Trade and Investment
The Government has taken a number of initiatives to reduce its intervention in the economy and to encourage exports. Trade liberalization, foreign exchange and banking-sector deregulation, and privatization have been the major planks of economic liberalization. Nepal's average import-tariff rates are the lowest in the South Asian region (the slabs are 5%, 10%, 15%, 25% and 40%; for vehicles the tariff is 130%.) The Nepali Rupee is fully convertible on the current account. Convertibility on the capital account is under consideration. As a result of these policies, Nepal's foreign trade is growing significantly. The growth rate in exports has been higher than the growth rate in imports, thus containing the trade deficit at a level under $820 million, which is less than 20% of the nominal GDP at factor cost in 2001. This ratio was as high as 25% in 1997.
Foreign Direct Investment
Nepal hasbeen receiving some foreign direct investment (FDI), but the amount has been insignificant when compared with that received by other developing countries, including South Asian ones But the list of foreign investors includes such renowned companies as British American Tobacco (BAT), Unilever, Coca-Cola, Standard Chartered and Hyatt.
India is the major source of FDI in Nepal so far (about 40%), followed by the United States, China, the British Virgin Islands, Norway, Japan, the Republic of
Korea, Canada and Hong Kong (China) in terms of the amount of approved FDI. In November 2001, 272 of the approved projects were operational, 49 were under construction and 179 were approved but not operational.
The major area of FDI has been manufacturing, followed by services and, in particular, tourism More specifically, FDI is concentrated in manufacturing products for export to India (e.g. vegetable fat, soap, toothpaste, Ayurvedic preparations) and overseas (ready-made garments). This is followed by hotels. More recently there has been significant FDI in hydropower, taking advantage of the further policy liberalization in this sector.
Infrastructure and Utilities
The past decade was a period of rapid expansion in road and telecommunication facilities in Nepal. In hydropower generation, Nepal experienced rapid expansion towards the end of the last century, which has continued since. However, the country's potential of nearly 44,000 MW is very far from being realized In addition to the nearly 528 MW of hydropower generated from various public and private plants, the State-owned Nepal Electricity Authority generates and sells about 57 MW of power from thermal or multi-fuel plants, all of which amounts to less than 1.5% of what is economically feasible. According to one estimate, some manufacturing establishments have a captive generation capacity of about 11,645,000 kwh (approximately 1.3 MW) from diesel generators. The country also exchanges power with India, importing it into towns bordering India and exporting in bulk to India from some large plants. Though the period of frequent power cuts is over, now that the 144 MW Kali Gandaki project has been completed and has started supplying electricity to the central power grid, Nepal still does not have sufficient capacity to meet its future domestic demand.
A number of additional projects have been commissioned since 2001 by offering incentives for private sector investment. The build-operate-transfer (BOT) principle has been followed and tax rates for companies that generate or distribute electricity are lower than those for most others1 20% as against 25%.
Industrial Factor Costs
Labour, rental and electricity costs in Nepal are relatively low. Costs are revised time to time. Rental costs can vary from one locality to another within the same town
Labour costs are very low in Nepal. This is a significant advantage for investors even when the low productivity is taken into account, for Nepali workers are trainable. Wages, once negotiated, generally need not be changed for two years. The minimum wage is about $27 per month (including the cost-of-living allowance) for unskilled labour. Since this is quite low, given the cost of living in urban areas, companies usually pay more than this amount.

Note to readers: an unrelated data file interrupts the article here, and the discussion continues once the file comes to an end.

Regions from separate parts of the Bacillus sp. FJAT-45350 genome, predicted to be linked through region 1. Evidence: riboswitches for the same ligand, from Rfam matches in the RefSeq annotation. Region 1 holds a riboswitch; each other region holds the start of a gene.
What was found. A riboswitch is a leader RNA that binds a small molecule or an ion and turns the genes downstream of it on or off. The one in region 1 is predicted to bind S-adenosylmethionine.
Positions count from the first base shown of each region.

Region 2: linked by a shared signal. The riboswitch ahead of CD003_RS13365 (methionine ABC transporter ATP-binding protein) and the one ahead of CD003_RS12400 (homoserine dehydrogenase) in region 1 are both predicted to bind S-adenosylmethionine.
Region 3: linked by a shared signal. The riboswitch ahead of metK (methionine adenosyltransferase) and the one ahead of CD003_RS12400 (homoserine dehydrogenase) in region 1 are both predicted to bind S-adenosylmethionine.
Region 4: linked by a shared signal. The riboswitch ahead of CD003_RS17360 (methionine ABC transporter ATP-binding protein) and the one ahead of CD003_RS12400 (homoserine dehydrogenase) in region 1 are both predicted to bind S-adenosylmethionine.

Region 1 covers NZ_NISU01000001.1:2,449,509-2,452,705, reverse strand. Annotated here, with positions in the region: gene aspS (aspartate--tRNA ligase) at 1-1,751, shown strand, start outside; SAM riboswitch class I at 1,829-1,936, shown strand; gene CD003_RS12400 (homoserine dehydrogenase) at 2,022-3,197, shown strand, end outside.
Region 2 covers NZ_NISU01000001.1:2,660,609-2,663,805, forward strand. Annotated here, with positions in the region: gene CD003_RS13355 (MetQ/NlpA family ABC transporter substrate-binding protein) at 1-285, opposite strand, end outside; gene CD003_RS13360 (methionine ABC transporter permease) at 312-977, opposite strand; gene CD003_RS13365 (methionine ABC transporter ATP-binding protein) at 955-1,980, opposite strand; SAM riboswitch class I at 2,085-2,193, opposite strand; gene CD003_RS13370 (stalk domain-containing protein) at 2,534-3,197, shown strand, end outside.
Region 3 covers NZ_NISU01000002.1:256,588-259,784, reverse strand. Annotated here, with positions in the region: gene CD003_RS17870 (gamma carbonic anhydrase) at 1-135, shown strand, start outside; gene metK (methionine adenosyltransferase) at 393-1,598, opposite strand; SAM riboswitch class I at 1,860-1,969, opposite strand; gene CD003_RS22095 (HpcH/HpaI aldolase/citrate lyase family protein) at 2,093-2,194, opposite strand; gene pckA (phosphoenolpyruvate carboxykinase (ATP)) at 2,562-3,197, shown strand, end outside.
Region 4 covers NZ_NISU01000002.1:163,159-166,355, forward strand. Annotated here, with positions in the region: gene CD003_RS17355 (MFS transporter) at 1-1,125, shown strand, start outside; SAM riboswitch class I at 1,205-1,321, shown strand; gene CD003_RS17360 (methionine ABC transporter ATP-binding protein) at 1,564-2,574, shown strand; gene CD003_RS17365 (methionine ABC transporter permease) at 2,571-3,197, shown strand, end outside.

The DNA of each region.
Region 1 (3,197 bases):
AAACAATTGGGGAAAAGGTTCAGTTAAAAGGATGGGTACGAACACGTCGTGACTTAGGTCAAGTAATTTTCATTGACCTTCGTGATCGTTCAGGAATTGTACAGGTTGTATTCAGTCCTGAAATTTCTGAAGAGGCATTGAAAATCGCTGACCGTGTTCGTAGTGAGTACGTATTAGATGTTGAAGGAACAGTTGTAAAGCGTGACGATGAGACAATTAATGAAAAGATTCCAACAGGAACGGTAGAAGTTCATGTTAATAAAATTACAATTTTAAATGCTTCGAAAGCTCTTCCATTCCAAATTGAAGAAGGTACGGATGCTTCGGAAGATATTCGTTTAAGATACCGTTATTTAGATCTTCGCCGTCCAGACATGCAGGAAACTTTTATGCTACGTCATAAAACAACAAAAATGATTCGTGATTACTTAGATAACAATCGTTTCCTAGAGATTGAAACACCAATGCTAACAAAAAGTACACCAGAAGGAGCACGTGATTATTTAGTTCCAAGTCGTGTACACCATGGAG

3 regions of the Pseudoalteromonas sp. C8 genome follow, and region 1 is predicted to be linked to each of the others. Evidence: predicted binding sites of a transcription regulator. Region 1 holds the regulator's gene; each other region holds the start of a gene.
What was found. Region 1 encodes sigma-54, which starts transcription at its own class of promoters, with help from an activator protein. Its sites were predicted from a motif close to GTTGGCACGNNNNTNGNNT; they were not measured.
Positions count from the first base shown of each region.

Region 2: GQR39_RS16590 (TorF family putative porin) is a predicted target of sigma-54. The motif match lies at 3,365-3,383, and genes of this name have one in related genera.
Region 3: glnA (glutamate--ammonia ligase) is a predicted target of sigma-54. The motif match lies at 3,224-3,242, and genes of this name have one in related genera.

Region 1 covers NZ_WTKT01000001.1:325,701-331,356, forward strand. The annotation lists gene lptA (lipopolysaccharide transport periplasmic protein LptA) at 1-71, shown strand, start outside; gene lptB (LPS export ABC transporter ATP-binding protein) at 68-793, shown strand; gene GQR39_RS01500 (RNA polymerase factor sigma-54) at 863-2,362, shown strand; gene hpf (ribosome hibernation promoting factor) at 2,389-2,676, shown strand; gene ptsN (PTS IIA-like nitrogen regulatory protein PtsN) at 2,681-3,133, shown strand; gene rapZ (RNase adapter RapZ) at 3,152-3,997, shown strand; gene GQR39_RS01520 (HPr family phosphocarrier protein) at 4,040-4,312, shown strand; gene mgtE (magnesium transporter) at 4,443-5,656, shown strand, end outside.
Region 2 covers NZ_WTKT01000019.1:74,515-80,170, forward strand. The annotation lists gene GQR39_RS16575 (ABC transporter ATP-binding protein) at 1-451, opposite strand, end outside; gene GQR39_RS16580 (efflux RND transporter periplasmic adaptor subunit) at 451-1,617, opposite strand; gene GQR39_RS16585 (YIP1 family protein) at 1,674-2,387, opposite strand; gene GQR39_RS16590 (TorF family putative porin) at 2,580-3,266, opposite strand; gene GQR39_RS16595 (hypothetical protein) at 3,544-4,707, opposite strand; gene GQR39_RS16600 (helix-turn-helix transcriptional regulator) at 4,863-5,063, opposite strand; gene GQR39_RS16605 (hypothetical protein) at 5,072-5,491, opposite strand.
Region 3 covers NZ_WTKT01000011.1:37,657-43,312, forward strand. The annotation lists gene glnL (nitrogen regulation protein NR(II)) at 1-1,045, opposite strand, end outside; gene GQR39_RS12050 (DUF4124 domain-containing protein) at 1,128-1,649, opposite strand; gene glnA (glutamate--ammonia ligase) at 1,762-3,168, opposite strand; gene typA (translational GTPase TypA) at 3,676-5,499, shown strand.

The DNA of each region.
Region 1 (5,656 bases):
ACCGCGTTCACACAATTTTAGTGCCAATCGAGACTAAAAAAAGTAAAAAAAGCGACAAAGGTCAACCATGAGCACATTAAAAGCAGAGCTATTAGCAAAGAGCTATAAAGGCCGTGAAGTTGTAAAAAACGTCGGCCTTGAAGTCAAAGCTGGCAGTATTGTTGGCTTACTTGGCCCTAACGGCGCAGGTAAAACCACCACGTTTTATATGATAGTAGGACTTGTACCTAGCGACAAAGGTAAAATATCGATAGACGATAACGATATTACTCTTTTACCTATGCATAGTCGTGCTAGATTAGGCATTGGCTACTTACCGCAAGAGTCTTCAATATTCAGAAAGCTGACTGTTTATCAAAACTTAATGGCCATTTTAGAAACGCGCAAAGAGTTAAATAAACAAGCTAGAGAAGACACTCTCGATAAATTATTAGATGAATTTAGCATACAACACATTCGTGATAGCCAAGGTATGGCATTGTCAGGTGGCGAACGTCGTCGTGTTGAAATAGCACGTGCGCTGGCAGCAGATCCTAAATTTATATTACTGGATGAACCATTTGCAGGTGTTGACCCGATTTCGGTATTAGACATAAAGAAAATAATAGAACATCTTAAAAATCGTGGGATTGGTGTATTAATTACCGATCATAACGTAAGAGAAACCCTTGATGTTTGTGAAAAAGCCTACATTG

One aspect of the labour law that imposes additional costs on investors is the requirement that 5% of gross profits be set aside as a housing fund for employees and 10% of net profits be distributed in the form of bonuses.
Investment Climate : Key factors for foreign investors
• Location between the two potentially largest markets in the world: China and India
• Macroeconomic stability and a relatively liberal economy
• Trainable and low-cost workforce
• Substantial natural and cultural assets
• Small and accessible bureaucracy and a generally business-friendly Government
• Landlocked country
• Poor infrastructure and mostly unskilled workforce
• Rigid and intrusive labour legislation
• Political instability and weak implementation
• Tourism, including sports and adventure tourism, health tourism and cultural tourism
• A variety of niche agricultural and agro-business activities
• Hydropower generation and infrastructure development generally
• IT-based services
Areas of Opportunity
This chapter briefly describes those areas in which there are real prospects of development, thus far unrealized owing to a lack of capital, technology, management know-how and familiarity with (and access to) new markets.
Nepal is endowed with an exceptional variety of agricultural terrains by its range of altitudes, rainfall patterns and other natural diversity. The high Himalayan mountains, the hills and ridges through which flow some 6,000 rivers and rivulets, the varied wild life, and the numerous religious sites of the Hindus and the Buddhists are among the natural and cultural resources that can attract both tourists and investors.
Agriculture and agro-processing, tourism and hydropower generation are the major priority areas for development in Nepal. Additional opportunities may also be found in IT-related services, health services, pharmaceuticals and light manufacturing. Abundant reserves of limestone and a number of other minerals in various parts of the country offer promising prospects for the cement and other mineral-based industries as well.
|Nepal Foreign Investment Opportunities, MOICS|
|Opportunities and Condition,2003, UN, ICCUNCTAD. UNCTAD|
|Nepal: An Investment Guide of Nepal|